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Brig. Gen. Rob Larkin promotes Col. Chris Howell during a ceremony at Boone National Guard Center in Frankfort, Ky., September 2020. (U.S. Army National Guard photo by Lt. Col. Varinka Ensminger)
| Nov. 23, 2020
Chris Howell is the first Physician Assistant in the Kentucky Army National Guard to achieve the rank of Colonel
By Sgt. Jesse Elbouab,
133rd Mobile Public Affairs Detachment
LEXINGTON, Ky. –
When Col. Chris Howell was promoted to the rank of colonel, his career took a historical turn. He became the first-ever Physician Assistant (PA) to achieve the standing within the Kentucky Army National Guard.
As a civilian, Howell is a PA in the Department of Dermatology at the VA Medical Center in Lexington. He mentioned that the Lexington VAMC is a wonderful place to work and feels honored to treat Veterans.
In the Guard, the Hodgenville native serves as the Deputy Commander of Clinical Operations for the Kentucky Army National Guard's Medical Detachment (MED DET) in Frankfort.
He enlisted in 1985 to pursue a career in law enforcement with the active-duty Air Force. While stationed in England, Howell took an emergency medical technician (EMT) course and soon realized his heart was no longer in criminal justice but in medicine.
"As soon as I started studying medicine, anatomy, and physiology, I knew my long-term career would not be in law enforcement," said Howell. "It became clear that my passion was going to be something different from what I originally thought."
Howell left active duty in 1990 and transitioned to the Air National Guard. He continued to serve there while pursuing his bachelor's and PA degree at the University of Kentucky, where he graduated in 1998.
In 1999, after reaching his educational goals, they commissioned Howell as a second lieutenant in the Kentucky Army National Guard.
Since his commission, he has served within the Army and Air National Guard and feels fortunate to have done so.
"It's military medicine," said Howell, passionately. "It makes no difference what uniform you wear or what you do in the military. If you're sick, I'm going to take care of you. If you have a laceration, I'm going to sew it up the same, no matter what uniform you wear. I am blessed to have served in both branches."
Howell stated the military has its way of bringing you out of your comfort zone."You have to get comfortable with being uncomfortable," he said. "The military is a prime location for one to pursue his or her dreams while being a part of something bigger than oneself."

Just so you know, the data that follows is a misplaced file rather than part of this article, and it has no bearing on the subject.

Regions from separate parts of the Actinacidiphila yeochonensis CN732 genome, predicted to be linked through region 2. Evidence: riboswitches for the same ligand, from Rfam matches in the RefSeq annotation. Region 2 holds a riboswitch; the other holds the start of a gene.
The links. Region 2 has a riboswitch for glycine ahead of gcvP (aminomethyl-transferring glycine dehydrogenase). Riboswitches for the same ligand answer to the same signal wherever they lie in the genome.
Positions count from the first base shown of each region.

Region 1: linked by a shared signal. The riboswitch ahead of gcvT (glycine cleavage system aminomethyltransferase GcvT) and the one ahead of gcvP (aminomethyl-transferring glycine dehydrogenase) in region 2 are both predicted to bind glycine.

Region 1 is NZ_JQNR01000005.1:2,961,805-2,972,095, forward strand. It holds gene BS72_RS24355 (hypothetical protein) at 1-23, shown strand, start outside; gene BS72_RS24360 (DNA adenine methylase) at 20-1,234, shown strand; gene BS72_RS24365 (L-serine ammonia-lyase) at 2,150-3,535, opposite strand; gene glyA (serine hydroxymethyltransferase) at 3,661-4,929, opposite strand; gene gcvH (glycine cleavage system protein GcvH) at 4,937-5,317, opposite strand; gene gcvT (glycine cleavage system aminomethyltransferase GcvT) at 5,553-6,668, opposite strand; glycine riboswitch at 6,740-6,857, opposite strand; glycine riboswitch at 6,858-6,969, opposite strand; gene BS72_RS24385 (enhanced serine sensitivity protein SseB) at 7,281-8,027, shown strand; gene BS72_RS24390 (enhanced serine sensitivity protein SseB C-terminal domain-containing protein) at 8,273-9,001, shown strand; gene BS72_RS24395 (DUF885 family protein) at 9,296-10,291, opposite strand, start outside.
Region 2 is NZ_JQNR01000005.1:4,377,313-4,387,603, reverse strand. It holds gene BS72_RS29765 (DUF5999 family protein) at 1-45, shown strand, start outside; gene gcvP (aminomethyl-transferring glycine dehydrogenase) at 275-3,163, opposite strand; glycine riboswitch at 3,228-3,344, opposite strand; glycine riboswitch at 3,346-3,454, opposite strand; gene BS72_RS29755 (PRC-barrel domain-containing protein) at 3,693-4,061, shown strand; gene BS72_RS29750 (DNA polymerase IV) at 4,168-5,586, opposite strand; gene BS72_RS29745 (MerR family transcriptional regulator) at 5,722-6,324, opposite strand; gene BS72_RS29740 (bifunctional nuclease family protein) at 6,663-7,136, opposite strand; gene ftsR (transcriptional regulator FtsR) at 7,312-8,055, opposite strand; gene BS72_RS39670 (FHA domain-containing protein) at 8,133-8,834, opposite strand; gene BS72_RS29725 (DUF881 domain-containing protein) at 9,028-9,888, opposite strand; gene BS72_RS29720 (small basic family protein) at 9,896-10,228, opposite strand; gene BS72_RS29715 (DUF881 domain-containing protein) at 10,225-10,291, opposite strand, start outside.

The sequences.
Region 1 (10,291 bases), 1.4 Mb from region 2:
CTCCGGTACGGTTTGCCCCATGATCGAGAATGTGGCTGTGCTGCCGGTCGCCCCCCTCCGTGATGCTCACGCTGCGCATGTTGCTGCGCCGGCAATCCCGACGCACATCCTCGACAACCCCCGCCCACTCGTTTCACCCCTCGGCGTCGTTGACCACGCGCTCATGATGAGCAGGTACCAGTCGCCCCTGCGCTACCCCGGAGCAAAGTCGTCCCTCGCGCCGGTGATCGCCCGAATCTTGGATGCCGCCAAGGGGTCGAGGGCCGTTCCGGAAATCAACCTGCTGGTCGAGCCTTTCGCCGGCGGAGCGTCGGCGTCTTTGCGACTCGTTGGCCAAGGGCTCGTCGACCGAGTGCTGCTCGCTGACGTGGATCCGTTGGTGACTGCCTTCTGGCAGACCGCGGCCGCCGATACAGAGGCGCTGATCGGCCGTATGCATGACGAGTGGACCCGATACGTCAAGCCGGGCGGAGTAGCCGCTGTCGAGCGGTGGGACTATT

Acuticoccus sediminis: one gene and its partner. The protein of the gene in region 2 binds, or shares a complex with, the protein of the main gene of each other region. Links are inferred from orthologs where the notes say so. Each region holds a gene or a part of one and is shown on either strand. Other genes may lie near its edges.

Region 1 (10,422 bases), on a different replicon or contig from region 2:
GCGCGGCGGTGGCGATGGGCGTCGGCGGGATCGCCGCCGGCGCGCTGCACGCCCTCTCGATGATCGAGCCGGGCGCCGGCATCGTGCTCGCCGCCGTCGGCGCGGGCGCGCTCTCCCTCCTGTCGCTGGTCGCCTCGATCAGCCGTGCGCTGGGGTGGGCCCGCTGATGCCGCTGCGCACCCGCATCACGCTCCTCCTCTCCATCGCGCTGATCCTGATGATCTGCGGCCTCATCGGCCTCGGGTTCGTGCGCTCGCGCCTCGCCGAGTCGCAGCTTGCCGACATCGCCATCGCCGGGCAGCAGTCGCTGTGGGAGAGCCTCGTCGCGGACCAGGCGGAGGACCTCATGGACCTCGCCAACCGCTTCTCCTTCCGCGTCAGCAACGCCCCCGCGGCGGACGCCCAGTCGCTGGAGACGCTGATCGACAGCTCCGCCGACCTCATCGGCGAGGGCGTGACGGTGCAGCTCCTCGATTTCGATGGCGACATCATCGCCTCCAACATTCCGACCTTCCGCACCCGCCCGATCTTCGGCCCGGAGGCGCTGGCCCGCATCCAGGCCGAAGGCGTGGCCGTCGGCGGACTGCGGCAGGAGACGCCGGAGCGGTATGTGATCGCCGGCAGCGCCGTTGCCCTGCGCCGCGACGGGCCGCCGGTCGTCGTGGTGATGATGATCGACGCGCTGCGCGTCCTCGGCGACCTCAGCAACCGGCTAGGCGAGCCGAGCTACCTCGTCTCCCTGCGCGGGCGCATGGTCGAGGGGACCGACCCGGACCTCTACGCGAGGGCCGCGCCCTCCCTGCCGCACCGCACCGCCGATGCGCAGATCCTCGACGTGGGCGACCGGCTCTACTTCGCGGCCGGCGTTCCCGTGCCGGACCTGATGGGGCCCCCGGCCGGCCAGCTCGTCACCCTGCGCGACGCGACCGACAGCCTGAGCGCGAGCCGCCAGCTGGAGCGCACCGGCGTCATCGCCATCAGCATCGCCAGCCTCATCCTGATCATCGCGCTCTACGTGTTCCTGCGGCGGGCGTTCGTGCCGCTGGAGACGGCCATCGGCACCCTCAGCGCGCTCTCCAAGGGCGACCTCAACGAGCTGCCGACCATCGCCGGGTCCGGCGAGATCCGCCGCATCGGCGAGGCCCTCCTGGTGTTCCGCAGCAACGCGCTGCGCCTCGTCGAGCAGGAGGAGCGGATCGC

The MED DET oversees the Periodic Health Assessments (PHA) for every Soldier in the Kentucky Army National Guard. The unit also serves the commonwealth in times of need and deploys overseas to assist with U.S. military operations worldwide.
"Our mission is to efficiently and effectively make sure more than 5,000 Soldiers in the Kentucky Army National Guard are medically ready to deploy if called upon," said Howell.
The task above is not one Howell takes lightly. The MED DET team is always reevaluating and improving the PHA process while ensuring Soldiers have the medical care they need, both physically and mentally. He states the PHA process is vital to the Guard's mission. It identifies medical and dental issues in the early stages so they can be addressed and hopefully resolved before a mission or deployment.
He believes that one of his primary responsibilities at this stage in his career is to mentor, educate, and inspire the next generation of medical professionals and leaders throughout the ranks. He has been impressed with the caliber and intelligence of the troops within the Kentucky Guard's MED DET. "It is easy for a team to succeed in any endeavor when you have troops like those assigned to this great unit," he said.
"For a successful career and a happy life, I believe it's imperative to have a few important attributes," Howell said. "One, you have to be driven to overcome obstacles. Two, you need to have a desire to serve others and pursue excellence. Three, you need the determination to not give up in the face of failure. And four, have the self-discipline to stay the course. Of all these traits, I believe self-disciple is the most important. Out of maintaining self-discipline comes your true calling in life and, ultimately, where you can positively impact the lives of others. Self-discipline is the foundation of all success."
Col. Chris Howell
Kentucky Medical Detachment
KY MED DET
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